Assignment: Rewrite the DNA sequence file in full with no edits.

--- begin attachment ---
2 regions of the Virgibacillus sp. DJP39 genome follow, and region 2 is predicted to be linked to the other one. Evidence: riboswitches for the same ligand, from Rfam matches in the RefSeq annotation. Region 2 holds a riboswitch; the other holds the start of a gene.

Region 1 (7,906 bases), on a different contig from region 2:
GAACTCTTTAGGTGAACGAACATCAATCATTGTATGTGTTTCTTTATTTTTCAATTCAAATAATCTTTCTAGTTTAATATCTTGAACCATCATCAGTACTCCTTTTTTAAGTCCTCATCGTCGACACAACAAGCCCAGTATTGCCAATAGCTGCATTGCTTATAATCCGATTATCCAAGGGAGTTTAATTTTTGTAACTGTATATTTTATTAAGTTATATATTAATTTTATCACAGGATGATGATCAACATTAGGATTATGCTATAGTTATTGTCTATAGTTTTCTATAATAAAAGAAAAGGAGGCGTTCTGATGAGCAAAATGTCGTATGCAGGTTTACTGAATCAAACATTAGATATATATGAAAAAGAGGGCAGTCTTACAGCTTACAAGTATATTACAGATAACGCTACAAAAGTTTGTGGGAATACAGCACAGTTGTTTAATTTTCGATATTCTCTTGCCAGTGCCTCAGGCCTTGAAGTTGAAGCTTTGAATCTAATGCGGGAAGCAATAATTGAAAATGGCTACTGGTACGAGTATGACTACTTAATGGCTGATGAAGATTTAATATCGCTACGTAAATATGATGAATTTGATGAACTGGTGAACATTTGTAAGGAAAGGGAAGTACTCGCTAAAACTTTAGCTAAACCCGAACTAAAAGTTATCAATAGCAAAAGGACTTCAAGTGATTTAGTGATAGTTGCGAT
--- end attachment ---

2 regions of the Virgibacillus sp. DJP39 genome follow, and region 2 is predicted to be linked to the other one. Evidence: riboswitches for the same ligand, from Rfam matches in the RefSeq annotation. Region 2 holds a riboswitch; the other holds the start of a gene.

Region 1 (7,906 bases), on a different contig from region 2:
GAACTCTTTAGGTGAACGAACATCAATCATTGTATGTGTTTCTTTATTTTTCAATTCAAATAATCTTTCTAGTTTAATATCTTGAACCATCATCAGTACTCCTTTTTTAAGTCCTCATCGTCGACACAACAAGCCCAGTATTGCCAATAGCTGCATTGCTTATAATCCGATTATCCAAGGGAGTTTAATTTTTGTAACTGTATATTTTATTAAGTTATATATTAATTTTATCACAGGATGATGATCAACATTAGGATTATGCTATAGTTATTGTCTATAGTTTTCTATAATAAAAGAAAAGGAGGCGTTCTGATGAGCAAAATGTCGTATGCAGGTTTACTGAATCAAACATTAGATATATATGAAAAAGAGGGCAGTCTTACAGCTTACAAGTATATTACAGATAACGCTACAAAAGTTTGTGGGAATACAGCACAGTTGTTTAATTTTCGATATTCTCTTGCCAGTGCCTCAGGCCTTGAAGTTGAAGCTTTGAATCTAATGCGGGAAGCAATAATTGAAAATGGCTACTGGTACGAGTATGACTACTTAATGGCTGATGAAGATTTAATATCGCTACGTAAATATGATGAATTTGATGAACTGGTGAACATTTGTAAGGAAAGGGAAGTACTCGCTAAAACTTTAGCTAAACCCGAACTAAAAGTTATCAATAGCAAAAGGACTTCAAGTGATTTAGTGATAGTTGCGAT